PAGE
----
Target practice is something Doug Varrieur does in his backyard in Big Pine Key.
He keeps an eye out for people, and shelled out $600 on a backing behind his target to ensure safety – and it is all legal.
"If you decide to do this, make sure you do it in a safe, non-negligent, non-reckless manner," Varrieur told the Miami Herald.
But for one Fort Lauderdale gun owner, there is no way this kind of target practice is safe.
"I wouldn't want him shooting this way and I'm sure he doesn’t want me shooting that way," Russ Rector said about his neighbor.
Rector said just because it's legal doesn't mean it's right.
"You don't want to fire an assault rifle in your backyard. At least I wouldn't,” he said. “Because you see a small backyard. Big gun."
Building your own gun range in your backyard is OK – as long as you are not shooting over a road or residence and are not being negligent or reckless.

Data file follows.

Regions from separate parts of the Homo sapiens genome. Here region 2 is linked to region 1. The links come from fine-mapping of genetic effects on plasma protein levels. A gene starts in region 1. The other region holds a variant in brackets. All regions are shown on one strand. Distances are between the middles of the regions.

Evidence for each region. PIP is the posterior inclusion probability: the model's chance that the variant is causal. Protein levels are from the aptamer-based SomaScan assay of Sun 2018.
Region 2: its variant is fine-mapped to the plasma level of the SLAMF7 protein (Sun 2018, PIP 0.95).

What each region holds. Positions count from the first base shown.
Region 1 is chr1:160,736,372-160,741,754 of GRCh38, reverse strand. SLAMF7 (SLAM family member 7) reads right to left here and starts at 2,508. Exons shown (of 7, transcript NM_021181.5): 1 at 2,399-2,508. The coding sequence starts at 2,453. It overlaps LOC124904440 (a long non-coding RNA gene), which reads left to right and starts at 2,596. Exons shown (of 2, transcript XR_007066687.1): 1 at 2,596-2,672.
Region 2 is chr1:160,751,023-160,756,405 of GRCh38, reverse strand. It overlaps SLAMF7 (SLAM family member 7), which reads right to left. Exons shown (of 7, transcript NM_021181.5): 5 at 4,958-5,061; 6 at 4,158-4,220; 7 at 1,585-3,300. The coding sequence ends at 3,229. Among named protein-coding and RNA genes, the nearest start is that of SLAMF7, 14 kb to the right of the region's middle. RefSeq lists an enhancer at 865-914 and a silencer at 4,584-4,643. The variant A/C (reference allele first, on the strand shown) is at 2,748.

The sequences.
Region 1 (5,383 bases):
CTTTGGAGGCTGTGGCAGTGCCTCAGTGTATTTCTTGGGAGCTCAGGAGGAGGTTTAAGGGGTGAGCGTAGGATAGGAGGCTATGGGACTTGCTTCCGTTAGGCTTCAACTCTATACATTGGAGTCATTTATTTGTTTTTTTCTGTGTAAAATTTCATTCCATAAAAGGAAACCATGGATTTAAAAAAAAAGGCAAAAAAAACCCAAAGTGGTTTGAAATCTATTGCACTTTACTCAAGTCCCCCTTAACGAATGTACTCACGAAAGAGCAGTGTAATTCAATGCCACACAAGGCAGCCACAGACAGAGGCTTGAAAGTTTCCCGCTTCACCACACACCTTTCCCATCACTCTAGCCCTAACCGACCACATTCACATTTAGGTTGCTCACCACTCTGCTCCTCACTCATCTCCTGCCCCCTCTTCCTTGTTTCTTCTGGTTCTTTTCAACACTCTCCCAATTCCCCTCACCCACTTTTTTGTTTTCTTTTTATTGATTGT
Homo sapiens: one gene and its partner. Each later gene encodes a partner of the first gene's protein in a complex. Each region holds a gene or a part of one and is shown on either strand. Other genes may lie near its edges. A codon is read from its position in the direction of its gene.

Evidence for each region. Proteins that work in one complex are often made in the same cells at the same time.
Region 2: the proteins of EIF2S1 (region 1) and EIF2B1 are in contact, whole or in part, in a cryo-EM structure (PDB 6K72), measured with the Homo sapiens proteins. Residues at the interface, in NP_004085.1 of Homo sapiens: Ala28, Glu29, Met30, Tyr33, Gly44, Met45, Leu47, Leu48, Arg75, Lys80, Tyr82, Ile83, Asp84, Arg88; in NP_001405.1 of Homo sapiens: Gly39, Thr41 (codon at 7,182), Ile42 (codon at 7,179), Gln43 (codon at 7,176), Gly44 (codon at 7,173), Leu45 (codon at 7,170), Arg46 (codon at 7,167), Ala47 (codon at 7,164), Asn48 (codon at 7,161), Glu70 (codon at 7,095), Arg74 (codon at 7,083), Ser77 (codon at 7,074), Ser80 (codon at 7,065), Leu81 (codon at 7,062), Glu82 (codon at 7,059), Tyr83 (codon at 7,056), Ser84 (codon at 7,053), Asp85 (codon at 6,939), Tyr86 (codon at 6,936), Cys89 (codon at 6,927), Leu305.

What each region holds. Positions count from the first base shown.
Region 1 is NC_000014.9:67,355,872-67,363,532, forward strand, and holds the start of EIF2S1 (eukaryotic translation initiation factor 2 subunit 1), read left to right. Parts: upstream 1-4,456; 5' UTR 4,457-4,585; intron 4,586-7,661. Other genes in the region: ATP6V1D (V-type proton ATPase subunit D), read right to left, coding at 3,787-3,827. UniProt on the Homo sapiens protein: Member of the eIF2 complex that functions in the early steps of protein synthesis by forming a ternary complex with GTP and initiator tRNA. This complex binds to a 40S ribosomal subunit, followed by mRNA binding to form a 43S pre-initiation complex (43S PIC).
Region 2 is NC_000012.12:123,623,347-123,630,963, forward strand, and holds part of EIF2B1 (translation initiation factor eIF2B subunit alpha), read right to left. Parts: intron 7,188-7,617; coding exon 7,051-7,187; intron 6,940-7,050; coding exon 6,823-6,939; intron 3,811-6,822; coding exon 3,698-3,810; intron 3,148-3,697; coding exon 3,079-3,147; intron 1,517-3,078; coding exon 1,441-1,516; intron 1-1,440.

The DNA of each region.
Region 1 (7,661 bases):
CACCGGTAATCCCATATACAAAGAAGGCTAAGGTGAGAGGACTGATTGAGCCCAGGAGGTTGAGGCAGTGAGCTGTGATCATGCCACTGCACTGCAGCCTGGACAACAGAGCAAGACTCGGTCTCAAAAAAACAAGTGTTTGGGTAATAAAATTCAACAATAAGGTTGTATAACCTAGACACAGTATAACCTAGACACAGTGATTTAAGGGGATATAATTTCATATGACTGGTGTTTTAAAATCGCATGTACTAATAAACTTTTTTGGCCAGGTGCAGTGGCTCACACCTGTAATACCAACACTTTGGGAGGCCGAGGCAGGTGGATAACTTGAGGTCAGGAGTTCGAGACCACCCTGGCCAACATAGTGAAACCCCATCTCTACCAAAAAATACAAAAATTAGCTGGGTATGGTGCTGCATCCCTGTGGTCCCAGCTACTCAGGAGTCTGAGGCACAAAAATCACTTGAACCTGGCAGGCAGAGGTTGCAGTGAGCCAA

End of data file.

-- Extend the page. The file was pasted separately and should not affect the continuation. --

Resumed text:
"One thing about bullets, they can ricochet. If a bullet ricochets you have no control over it," Rector said. "It makes no sense to fire any weapon in a residential backyard."
This past weekend in Texas, a 9-year-old girl was shot in the head. Her neighbor was doing target practice in his backyard when a bullet went through a fence, then a window – hitting her as she stood in the kitchen.
Sunrise Mayor Mike Ryan said, "This is one of the most irrational things I've ever seen."
It's something the mayor of Sunrise does not want to see happen in his city. He's been fighting the state to change the law, and until then, he is powerless.
"It's not about gun control. It's about safety and rationality," Ryan said. "What I'm hoping between now and when this gets solved, is that nobody else out there starts building a range because then we're really going to have a problem."
Rector said he will not be pulling the trigger on this one.
"You don't just shoot a weapon for fun. It's not a toy," Rector said. "It's a weapon, and it's designed to do one thing and one thing only – and that's not what you want to do in your backyard."